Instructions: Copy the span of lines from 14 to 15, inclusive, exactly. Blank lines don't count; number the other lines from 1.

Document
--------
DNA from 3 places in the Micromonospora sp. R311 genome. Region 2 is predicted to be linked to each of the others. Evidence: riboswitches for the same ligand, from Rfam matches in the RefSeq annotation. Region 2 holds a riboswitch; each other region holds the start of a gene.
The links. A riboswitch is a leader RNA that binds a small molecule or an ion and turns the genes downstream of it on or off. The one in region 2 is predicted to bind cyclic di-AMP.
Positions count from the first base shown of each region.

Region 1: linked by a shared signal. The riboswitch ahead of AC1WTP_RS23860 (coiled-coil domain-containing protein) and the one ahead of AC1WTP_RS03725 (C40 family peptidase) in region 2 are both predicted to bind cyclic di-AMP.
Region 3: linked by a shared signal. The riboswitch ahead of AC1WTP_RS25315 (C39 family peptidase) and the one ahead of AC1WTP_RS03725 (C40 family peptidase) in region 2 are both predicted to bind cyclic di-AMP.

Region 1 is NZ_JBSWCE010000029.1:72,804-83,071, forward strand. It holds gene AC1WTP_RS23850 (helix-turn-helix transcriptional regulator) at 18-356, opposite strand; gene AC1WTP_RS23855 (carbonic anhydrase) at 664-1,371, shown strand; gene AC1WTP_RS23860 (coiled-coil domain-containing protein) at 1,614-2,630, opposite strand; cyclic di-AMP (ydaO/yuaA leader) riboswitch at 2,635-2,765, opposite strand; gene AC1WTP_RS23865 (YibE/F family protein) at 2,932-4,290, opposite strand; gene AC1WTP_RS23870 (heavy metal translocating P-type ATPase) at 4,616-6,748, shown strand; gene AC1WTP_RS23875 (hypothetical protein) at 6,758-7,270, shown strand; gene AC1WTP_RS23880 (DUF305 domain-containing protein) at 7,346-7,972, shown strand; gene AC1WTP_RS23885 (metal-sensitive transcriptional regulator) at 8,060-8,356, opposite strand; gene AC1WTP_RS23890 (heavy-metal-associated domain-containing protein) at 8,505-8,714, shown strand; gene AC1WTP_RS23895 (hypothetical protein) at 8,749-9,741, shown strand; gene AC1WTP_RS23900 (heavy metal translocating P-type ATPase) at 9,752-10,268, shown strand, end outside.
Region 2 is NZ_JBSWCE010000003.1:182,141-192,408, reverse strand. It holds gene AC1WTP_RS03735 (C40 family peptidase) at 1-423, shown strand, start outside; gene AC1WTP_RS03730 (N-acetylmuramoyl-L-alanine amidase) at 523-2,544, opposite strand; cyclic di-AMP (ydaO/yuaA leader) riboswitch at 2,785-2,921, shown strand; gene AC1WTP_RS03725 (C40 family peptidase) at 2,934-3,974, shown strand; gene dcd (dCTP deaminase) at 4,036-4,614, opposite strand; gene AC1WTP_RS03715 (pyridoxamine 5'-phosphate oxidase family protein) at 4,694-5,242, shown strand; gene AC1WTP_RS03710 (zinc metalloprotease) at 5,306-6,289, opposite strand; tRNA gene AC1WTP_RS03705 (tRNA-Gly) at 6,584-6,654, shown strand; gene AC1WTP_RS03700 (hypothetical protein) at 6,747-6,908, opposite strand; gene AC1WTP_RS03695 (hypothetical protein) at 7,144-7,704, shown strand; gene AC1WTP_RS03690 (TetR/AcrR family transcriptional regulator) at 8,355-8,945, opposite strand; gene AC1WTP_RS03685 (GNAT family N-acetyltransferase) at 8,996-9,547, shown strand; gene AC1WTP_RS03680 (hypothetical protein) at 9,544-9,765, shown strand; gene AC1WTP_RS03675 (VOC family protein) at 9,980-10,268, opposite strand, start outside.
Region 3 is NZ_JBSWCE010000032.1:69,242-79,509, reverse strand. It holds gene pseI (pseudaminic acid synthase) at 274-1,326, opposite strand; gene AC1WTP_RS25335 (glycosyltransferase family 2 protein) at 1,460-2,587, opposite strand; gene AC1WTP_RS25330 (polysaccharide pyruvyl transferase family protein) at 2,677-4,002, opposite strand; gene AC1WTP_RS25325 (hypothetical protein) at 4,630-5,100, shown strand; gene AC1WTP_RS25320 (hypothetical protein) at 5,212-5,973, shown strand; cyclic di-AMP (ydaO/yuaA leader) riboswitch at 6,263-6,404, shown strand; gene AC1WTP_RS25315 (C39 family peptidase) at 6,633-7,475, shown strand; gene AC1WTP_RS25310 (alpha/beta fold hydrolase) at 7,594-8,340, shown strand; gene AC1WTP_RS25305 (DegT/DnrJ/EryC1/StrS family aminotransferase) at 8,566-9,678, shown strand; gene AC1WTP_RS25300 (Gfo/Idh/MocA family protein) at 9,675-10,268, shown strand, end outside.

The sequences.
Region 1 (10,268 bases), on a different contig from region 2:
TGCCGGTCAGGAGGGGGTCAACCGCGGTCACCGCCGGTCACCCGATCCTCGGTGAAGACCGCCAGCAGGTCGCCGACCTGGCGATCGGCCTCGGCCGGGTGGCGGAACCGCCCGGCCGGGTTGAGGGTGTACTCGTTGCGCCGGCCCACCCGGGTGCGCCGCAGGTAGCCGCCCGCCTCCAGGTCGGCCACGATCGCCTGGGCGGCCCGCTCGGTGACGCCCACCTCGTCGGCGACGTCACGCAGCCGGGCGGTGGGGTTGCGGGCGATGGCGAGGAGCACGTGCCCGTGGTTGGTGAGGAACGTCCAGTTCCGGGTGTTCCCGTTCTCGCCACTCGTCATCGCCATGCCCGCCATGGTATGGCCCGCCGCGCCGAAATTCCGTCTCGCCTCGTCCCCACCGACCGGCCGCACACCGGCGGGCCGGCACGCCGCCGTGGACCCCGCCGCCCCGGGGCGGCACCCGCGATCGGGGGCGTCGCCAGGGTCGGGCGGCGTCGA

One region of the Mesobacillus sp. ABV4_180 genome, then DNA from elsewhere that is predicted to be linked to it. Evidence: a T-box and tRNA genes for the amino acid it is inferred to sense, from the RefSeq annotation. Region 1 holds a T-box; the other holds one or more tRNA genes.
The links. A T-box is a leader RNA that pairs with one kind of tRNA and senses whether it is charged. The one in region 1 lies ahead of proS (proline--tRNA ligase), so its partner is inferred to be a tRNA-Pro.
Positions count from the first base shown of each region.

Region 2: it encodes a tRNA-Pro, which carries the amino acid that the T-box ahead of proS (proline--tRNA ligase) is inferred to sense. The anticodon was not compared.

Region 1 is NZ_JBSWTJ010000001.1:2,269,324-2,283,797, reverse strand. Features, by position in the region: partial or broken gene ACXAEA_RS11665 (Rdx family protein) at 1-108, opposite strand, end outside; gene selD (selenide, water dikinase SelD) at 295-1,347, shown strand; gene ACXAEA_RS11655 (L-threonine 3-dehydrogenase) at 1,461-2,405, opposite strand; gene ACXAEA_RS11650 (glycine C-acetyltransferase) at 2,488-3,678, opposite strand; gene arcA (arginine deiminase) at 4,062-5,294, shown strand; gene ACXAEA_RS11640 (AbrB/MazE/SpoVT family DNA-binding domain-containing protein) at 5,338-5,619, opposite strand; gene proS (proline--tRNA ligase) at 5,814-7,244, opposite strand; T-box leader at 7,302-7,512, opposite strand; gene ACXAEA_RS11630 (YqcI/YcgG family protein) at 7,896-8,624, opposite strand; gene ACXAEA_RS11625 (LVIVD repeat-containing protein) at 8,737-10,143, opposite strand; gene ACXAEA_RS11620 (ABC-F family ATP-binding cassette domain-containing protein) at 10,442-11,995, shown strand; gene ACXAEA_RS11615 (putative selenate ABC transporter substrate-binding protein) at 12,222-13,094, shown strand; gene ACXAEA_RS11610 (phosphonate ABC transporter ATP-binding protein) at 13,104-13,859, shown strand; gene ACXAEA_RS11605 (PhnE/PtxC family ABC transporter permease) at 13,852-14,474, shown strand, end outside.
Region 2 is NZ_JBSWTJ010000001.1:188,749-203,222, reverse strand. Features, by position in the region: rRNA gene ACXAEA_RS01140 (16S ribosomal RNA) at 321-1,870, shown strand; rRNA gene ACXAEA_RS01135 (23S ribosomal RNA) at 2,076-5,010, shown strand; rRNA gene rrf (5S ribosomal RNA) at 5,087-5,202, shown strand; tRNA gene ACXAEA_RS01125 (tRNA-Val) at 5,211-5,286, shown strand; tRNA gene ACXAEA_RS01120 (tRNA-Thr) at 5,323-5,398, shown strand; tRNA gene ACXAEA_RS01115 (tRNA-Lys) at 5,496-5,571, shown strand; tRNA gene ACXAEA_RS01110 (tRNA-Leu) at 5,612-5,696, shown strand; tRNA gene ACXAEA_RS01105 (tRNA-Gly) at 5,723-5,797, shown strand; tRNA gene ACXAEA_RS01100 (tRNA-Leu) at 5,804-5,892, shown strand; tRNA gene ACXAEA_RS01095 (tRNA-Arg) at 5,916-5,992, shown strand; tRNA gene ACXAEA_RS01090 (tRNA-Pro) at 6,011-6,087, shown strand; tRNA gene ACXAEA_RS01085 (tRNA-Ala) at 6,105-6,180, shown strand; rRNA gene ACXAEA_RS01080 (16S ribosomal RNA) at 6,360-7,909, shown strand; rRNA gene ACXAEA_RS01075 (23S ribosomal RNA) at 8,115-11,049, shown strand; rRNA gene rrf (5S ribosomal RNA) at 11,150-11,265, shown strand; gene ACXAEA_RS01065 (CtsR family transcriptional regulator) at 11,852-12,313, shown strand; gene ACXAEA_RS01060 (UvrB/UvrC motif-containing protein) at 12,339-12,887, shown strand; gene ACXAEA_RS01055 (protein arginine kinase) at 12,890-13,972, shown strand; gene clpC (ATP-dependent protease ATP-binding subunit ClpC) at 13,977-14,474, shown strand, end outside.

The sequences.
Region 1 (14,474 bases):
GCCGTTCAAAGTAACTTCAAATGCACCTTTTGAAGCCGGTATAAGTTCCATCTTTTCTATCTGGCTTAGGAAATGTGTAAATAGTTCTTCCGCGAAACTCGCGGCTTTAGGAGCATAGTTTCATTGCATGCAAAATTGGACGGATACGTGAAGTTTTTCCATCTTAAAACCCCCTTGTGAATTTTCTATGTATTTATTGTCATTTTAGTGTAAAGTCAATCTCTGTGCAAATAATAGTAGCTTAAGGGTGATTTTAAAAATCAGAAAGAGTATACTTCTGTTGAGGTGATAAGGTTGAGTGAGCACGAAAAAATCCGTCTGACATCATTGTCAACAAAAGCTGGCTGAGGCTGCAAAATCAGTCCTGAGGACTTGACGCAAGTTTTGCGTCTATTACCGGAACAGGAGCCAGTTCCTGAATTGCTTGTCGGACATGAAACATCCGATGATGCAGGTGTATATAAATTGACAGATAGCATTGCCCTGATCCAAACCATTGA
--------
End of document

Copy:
Positions count from the first base shown of each region.

Region 2: it encodes a tRNA-Pro, which carries the amino acid that the T-box ahead of proS (proline--tRNA ligase) is inferred to sense. The anticodon was not compared.